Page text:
Each year 15 million babies are born premature worldwide.
1 in 10 babies are born premature in the United States.
What is preterm labor and premature birth?
Normal pregnancy lasts between 37-40 weeks, from the start of the last menstrual period. Preterm labor is labor that starts before 37 weeks of pregnancy. When babies are born this early they are consider premature. Premature labor and premature birth can cause health problems at birth and in life.
What causes preterm labor and premature birth?
Any woman can have preterm labor, even if she has done everything right in her pregnancy. For some women they are unsure what causes the preterm labor and for others there are things that will cause them to be more likely to have preterm labor.
Having a risk factor doesn’t necessarily mean you will have preterm labor or a premature birth. It means you are more likely or at an increased risk of having preterm labor.
What are the risk factors for preterm labor and premature birth?
- You have problems with your uterus or cervix now or you’ve had them in the past.
- Domestic violence
- You’ve had a premature baby in the past.
- Being single
- You’re pregnant with multiples (twins, triplets, or more).
- Late or no prenatal care.
- Smoking, drinking alcohol, using drugs
- Being pregnant with a baby who has certain birth defects (congenital heart defects or spina bifida).
- Working long hours or having to stand a lot
- Being underweight or overweight before pregnancy.
- Not gaining enough weight during pregnancy.
- Having a family history of premature birth
- Having certain health conditions: high blood pressure, diabetes, preeclampsia
- Getting pregnant too
soon after having a baby.
- Having a lot of stress
How can you reduce the risk for preterm labor and premature birth?
You can reduce the risk of preterm labor and premature birth for some of the above listed risk factors, however not all can be prevented. Below is a list of things you can do to reduce your risk.
- Get treated for chronic health conditions (high blood pressure, diabetes, etc.)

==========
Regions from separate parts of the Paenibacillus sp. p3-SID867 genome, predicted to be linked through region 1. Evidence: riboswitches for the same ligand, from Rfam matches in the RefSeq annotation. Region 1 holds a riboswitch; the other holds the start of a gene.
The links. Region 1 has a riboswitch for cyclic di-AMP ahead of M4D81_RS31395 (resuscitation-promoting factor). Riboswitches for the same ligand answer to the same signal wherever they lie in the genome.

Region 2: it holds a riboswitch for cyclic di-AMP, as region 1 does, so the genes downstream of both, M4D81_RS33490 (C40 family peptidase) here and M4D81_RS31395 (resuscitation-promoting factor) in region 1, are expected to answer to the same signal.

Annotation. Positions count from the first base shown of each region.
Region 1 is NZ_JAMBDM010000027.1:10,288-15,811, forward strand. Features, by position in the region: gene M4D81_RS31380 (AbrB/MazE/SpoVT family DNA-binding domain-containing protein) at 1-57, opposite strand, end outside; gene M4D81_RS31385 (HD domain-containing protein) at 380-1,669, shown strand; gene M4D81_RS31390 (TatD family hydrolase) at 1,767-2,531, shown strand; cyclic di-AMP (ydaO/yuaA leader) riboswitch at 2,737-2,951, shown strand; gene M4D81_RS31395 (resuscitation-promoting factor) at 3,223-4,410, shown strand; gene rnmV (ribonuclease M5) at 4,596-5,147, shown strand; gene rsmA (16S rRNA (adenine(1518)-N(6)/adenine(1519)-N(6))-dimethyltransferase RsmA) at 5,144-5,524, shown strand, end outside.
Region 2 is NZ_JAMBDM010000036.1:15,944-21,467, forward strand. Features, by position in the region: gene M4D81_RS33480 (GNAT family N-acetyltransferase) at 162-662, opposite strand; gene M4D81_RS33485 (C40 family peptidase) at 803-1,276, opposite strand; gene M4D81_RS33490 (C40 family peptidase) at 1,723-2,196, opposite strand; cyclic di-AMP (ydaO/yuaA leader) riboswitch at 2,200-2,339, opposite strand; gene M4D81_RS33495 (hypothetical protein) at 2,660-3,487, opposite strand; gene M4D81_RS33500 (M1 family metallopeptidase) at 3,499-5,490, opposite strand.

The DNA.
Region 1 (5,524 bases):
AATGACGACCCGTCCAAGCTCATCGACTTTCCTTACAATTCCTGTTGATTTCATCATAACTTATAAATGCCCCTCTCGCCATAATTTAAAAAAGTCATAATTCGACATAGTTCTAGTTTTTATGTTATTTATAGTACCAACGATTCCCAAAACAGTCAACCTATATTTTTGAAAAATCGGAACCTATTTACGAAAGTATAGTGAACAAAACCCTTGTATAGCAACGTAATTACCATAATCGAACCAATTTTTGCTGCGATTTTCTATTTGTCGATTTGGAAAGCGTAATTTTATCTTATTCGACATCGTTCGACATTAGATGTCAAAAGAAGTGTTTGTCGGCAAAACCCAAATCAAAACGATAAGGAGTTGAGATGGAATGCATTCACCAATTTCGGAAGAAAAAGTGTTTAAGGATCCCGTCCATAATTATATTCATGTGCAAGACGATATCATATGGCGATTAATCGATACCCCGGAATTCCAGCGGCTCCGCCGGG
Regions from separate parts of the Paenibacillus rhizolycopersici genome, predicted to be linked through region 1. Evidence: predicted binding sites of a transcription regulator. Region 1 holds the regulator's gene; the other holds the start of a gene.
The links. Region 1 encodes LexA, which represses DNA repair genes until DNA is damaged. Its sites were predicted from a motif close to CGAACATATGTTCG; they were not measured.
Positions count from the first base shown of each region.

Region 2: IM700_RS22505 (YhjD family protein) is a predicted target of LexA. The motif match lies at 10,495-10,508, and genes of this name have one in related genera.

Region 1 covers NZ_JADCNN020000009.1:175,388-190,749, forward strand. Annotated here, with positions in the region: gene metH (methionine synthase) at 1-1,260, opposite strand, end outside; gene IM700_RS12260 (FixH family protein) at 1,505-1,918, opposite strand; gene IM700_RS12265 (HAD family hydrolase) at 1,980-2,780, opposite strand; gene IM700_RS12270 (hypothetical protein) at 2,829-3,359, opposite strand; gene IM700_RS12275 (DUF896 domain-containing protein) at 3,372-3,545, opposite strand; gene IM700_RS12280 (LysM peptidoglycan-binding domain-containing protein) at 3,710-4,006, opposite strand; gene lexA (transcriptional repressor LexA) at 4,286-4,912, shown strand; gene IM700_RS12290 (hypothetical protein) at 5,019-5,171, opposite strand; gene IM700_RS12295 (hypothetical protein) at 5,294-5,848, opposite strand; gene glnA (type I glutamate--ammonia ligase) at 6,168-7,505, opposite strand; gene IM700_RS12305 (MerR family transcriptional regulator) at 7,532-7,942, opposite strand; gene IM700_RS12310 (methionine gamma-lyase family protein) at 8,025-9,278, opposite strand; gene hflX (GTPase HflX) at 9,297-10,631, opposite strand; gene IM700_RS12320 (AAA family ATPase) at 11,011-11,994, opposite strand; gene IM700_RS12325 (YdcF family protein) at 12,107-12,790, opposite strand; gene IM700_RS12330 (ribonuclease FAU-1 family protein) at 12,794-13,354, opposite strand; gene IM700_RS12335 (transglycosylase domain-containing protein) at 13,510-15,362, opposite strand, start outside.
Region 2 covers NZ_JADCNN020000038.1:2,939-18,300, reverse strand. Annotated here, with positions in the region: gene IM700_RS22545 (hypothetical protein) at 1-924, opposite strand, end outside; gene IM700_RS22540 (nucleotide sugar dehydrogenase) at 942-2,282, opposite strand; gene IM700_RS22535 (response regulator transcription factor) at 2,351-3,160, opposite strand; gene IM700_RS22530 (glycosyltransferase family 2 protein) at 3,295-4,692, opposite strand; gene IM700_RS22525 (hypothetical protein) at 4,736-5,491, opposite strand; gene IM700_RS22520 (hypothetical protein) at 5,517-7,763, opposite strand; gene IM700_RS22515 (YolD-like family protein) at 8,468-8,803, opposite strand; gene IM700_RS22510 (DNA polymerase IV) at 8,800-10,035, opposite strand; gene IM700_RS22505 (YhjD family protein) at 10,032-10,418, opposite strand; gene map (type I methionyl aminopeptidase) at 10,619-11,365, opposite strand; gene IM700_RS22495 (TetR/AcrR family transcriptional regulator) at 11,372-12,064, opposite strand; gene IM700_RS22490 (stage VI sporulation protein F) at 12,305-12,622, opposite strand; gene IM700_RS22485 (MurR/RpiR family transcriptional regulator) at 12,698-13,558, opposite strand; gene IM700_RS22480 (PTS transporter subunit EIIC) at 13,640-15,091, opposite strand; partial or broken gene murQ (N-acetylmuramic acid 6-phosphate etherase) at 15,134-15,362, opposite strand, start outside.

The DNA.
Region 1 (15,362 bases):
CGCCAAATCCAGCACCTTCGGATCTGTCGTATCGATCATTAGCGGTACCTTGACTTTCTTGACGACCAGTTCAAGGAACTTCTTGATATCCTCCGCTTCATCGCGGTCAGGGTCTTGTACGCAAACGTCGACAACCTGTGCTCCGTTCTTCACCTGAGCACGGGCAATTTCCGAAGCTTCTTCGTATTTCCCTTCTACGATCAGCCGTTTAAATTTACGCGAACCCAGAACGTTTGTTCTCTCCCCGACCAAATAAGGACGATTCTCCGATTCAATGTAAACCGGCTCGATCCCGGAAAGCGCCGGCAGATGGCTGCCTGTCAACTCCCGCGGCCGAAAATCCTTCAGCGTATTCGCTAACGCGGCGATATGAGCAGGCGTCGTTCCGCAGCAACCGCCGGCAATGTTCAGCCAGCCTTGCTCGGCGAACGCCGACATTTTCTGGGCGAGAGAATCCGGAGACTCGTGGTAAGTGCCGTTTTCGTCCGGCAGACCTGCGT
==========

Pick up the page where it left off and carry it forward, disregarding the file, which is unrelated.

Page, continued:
- Stop or don’t smoke, drink alcohol, and/or use drugs.
- Talk to your doctor about your weight.
- Attend your prenatal care appointment as soon as you think you are pregnant.
- Reduce stress.
- Wait at least 18 months between giving birth and getting pregnant again.
- Protect yourself from infections.
What are common signs of preterm labor?
- Low, dull backache
- Belly cramps with or without diarrhea
- Pelvic pressure
- Change in vaginal discharge
What are treatment options for preterm labor and premature birth?
- Tocolytics – slow or stop labor
- Antenatal Corticosteroids – speed up lung development, reduce health problems after birth,
- Antibiotics – kill infections caused by bacteria
- Progesterone – help prevent premature birth
- Bed rest – may help with delaying labor, however providers are unsure if this can help
- Cerclage – a stitch that your doctor will put in your cervix to help keep it closed
What are common birth defects and other health conditions seen in premature babies?
Birth defects are health conditions that are sustained at birth. These include cleft lip or cleft palate, heart defects, and spina bifida. Other health conditions seen in premature babies include:
- Cerebral palsy
- Club foot
- Hearing loss
- Down syndrome
- Organic and metabolism disorders
- Low blood pressure
- Sickle cell disease
- Marfan Syndrome
*This is not a complete list of possible birth defects and health conditions that could be present in premature births. Please see resource links below to find out more.
What is March of Dimes?
March of Dimes is an organization that “works towards improving the health of babies by preventing birth defects, premature birth, and infant mortality.” They conduct research on prevention, treatment, ways to decrease prematurity and infant mortality.
They have a few programs to provide information and raise awareness for this cause. These include:
- Premature Campaign
- Health Babies are Worth the Wait
- Prematurity Awareness Month
*More information can be found at March of Dimes, see resources below.
March of Dimes: http://www.marchofdimes.org/
Kids Health: http://kidshealth.org/en/parents/preemies.html#Hand to Hold: http://handtohold.org/